New York, April 13, 2004—The Committee to Protect Journalists (CPJ) condemns today’s early-morning arson attack on the printing press of the private, Banjul-based biweekly The Independent.
According to local sources, at around 3 a.m. this morning, six armed men stormed the building housing The Independent‘s printing press in Kanifing, a suburb of the capital, Banjul. The men fired shots inside the building before dousing equipment with gasoline and setting it ablaze.
Journalists who arrived on the scene shortly after the incident said the assailants had attempted to lock employees inside the burning building, but that all staff members escaped. Three were injured when they struggled to free themselves.
The Independent‘s printing press had only been operating for three months. All of the newspaper’s printing equipment, and all copies of today’s edition, were destroyed in the attack.
This is not the first time The Independent, known for its feisty criticism of the government, has come under attack. In October 2003, three unidentified men set fire to the newspaper’s main offices, forcing staff to relocate temporarily. The Independent Editor-in-Chief Abdoulie Sey said that the newspaper’s management decided to separate their printing press from their main office after the October attack.
Despite promises of a police investigation into the October fire, The Independent has received no word from authorities about progress in the case.
Sey told CPJ that the latest attack would not keep the newspaper from publishing or affect its editorial stance. Journalists at the paper are currently working on Friday’s edition, which they hope to publish with the help of other media houses.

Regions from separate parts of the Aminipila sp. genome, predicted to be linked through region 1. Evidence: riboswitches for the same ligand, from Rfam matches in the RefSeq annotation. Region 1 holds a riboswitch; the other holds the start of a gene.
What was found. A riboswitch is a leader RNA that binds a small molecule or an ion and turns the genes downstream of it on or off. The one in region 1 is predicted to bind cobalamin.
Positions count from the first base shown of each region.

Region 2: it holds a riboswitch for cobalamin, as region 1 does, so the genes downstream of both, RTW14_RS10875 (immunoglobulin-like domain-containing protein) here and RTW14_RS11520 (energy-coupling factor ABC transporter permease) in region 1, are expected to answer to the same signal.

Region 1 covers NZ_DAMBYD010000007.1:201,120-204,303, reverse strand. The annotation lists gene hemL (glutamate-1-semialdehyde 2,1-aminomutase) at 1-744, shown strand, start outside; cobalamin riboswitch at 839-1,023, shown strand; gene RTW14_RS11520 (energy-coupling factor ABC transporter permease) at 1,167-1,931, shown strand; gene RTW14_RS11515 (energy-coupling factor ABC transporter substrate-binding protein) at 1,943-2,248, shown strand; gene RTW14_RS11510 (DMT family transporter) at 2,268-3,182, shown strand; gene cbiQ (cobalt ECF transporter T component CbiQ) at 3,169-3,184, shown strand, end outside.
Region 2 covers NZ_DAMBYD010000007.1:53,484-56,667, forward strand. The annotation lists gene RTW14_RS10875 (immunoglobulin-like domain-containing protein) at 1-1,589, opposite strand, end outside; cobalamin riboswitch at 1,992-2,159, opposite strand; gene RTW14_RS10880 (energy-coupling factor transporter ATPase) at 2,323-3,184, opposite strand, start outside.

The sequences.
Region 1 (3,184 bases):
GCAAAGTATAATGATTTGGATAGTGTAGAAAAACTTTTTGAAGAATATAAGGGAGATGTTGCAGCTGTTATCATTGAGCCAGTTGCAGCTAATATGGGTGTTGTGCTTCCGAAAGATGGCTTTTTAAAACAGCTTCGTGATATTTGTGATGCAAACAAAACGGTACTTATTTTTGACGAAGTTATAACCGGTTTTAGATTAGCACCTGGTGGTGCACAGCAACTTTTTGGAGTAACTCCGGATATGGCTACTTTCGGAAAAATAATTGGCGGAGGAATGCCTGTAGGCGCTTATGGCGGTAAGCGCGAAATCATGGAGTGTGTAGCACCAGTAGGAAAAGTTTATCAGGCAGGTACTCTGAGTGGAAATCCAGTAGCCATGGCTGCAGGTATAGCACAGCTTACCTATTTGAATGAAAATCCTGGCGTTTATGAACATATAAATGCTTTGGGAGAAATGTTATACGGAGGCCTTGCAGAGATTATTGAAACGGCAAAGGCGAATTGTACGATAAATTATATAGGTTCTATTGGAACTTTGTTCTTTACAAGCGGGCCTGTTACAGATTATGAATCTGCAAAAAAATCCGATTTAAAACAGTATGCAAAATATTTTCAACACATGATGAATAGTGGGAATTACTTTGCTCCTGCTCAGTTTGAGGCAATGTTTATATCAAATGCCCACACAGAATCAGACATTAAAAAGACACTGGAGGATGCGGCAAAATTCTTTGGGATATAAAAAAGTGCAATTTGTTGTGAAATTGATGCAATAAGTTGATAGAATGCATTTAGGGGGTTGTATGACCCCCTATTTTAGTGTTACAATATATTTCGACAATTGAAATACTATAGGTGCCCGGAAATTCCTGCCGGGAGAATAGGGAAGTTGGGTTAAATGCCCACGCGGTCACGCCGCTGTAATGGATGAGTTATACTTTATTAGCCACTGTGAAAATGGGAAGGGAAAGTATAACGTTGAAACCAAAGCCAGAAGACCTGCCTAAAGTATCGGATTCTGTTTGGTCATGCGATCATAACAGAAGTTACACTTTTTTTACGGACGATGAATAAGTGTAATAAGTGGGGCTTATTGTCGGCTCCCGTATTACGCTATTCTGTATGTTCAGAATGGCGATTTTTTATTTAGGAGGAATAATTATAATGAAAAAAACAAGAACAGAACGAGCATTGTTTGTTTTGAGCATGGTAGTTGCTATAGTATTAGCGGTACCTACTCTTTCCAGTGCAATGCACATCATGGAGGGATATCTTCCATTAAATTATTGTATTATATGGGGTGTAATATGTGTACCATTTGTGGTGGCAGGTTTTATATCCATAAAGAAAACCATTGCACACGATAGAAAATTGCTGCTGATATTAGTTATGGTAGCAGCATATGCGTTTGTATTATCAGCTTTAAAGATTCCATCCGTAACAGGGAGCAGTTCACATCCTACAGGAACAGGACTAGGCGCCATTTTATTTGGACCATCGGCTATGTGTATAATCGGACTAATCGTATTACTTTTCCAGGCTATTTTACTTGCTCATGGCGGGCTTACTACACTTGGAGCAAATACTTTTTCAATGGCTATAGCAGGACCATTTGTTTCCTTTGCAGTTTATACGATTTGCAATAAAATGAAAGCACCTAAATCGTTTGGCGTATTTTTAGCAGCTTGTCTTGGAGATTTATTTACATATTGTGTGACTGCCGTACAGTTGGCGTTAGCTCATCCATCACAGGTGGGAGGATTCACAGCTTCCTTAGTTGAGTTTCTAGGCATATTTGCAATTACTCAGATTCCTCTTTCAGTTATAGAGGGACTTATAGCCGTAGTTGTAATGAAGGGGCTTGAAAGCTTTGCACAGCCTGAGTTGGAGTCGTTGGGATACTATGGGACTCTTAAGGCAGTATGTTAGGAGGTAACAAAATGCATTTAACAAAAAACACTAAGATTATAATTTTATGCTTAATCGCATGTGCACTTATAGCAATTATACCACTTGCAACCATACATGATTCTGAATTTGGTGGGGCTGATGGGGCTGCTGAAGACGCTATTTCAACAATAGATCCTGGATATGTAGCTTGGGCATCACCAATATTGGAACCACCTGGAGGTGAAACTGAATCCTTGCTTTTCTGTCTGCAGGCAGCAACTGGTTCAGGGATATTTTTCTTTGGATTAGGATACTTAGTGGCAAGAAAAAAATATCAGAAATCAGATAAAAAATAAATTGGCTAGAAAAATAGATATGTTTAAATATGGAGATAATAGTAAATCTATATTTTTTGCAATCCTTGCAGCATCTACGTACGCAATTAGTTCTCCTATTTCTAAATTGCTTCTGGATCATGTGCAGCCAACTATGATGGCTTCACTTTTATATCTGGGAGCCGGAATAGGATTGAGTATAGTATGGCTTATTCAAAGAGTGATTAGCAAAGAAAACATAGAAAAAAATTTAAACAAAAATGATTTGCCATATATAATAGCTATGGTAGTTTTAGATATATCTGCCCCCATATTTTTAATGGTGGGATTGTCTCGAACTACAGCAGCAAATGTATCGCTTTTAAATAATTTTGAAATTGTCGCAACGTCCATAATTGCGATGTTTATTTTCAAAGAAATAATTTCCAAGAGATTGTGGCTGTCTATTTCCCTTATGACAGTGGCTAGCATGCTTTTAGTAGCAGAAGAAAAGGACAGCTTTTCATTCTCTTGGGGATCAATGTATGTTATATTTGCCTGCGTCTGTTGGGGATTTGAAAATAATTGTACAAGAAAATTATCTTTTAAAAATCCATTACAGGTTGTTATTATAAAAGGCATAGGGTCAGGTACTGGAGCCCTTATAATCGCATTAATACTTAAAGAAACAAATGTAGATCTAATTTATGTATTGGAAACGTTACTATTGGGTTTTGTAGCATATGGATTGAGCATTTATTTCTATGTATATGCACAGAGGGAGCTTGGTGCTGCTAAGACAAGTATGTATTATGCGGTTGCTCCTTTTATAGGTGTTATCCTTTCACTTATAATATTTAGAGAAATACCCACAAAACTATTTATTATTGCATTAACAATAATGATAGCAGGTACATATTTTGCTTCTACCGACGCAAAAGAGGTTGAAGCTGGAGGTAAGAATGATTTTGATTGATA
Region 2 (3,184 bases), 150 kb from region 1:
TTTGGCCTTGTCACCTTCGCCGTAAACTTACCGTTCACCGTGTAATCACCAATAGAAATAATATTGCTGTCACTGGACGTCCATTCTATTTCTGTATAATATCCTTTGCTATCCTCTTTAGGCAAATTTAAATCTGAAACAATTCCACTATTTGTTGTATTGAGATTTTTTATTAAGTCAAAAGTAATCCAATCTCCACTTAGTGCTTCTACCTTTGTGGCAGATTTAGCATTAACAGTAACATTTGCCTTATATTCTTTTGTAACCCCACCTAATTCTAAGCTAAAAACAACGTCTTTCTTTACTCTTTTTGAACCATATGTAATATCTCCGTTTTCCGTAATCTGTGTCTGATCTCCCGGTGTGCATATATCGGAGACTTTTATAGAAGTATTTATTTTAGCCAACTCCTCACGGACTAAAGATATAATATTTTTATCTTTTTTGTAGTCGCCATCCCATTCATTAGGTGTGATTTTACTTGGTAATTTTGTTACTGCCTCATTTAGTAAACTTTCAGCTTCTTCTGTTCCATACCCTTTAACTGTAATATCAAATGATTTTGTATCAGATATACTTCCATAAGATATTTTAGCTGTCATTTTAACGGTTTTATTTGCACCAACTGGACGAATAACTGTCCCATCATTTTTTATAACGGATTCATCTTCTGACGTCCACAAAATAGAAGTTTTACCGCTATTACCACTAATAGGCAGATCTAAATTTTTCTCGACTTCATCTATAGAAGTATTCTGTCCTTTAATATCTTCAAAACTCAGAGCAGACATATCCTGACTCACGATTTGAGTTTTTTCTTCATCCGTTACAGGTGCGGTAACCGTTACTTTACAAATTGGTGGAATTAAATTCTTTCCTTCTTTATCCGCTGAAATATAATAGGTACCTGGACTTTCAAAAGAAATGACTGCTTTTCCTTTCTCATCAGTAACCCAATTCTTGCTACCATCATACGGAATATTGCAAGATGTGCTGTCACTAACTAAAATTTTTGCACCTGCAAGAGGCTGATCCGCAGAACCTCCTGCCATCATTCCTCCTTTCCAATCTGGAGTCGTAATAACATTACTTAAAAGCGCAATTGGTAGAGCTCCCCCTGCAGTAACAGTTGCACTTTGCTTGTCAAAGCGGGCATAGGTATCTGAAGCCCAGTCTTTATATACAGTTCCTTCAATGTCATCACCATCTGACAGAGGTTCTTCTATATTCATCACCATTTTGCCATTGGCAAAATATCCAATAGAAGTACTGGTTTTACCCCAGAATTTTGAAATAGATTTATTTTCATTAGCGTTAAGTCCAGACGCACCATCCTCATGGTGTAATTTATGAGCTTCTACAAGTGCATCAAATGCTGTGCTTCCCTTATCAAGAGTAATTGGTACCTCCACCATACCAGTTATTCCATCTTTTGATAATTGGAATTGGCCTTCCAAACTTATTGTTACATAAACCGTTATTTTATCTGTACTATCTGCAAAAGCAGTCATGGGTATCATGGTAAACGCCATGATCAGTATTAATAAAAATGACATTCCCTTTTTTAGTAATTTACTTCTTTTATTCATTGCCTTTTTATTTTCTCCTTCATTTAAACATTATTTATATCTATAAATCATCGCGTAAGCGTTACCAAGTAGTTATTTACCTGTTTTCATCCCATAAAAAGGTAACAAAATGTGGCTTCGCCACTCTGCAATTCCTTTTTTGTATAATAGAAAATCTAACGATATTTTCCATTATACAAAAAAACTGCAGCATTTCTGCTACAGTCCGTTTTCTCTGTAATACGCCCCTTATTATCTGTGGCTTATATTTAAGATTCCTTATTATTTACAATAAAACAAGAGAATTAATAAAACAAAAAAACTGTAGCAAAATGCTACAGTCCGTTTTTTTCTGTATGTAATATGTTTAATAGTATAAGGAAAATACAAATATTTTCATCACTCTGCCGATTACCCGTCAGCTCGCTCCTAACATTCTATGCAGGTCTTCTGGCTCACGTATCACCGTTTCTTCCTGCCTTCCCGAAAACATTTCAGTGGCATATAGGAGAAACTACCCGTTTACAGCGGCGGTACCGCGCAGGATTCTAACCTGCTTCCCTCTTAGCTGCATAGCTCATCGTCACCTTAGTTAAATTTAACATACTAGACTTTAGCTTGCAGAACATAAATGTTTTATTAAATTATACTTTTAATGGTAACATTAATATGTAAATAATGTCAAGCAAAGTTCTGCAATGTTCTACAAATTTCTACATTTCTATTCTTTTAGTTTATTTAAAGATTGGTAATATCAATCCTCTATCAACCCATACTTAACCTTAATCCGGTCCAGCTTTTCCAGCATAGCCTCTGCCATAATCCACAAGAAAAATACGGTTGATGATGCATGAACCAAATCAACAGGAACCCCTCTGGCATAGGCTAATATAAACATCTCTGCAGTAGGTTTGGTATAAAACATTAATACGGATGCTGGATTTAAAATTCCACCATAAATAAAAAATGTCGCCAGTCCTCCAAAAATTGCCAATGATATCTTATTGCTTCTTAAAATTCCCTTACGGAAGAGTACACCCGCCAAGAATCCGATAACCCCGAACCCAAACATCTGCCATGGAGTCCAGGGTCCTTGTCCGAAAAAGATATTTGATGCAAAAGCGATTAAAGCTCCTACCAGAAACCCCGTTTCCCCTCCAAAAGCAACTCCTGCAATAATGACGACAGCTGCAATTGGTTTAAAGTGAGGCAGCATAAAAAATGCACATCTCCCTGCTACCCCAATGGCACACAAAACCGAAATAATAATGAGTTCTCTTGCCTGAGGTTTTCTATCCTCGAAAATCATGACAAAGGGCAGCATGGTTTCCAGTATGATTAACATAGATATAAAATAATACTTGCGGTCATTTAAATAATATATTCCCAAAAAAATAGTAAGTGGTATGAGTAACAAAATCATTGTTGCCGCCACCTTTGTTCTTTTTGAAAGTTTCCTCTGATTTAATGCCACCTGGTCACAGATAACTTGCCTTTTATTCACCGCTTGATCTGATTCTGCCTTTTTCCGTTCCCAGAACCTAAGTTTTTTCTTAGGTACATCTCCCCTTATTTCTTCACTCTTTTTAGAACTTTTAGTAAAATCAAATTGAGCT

Sey also said that Gambian Interior Minister Sulayman Masanneh Ceesay visited the newspaper’s office today to assure employees that a thorough investigation will be conducted. The editor also told CPJ that the inspector general of police had contacted The Independent by phone to reiterate this assurance.
Both attacks on The Independent closely resemble an August 2000 arson attack on the offices of the independent station Radio 1 FM that injured several journalists and forced the station off the air for two days. Sources at Radio 1 told CPJ that, almost four years later, there has been no movement on the investigation into the incident.
“These brutal attacks on Gambian media outlets, which appear to be in reprisal for critical journalism, are totally unacceptable,” said CPJ Executive Director Ann Cooper. “We call on Gambian authorities to bring the perpetrators to justice, thereby sending a message that such attacks will not be tolerated.”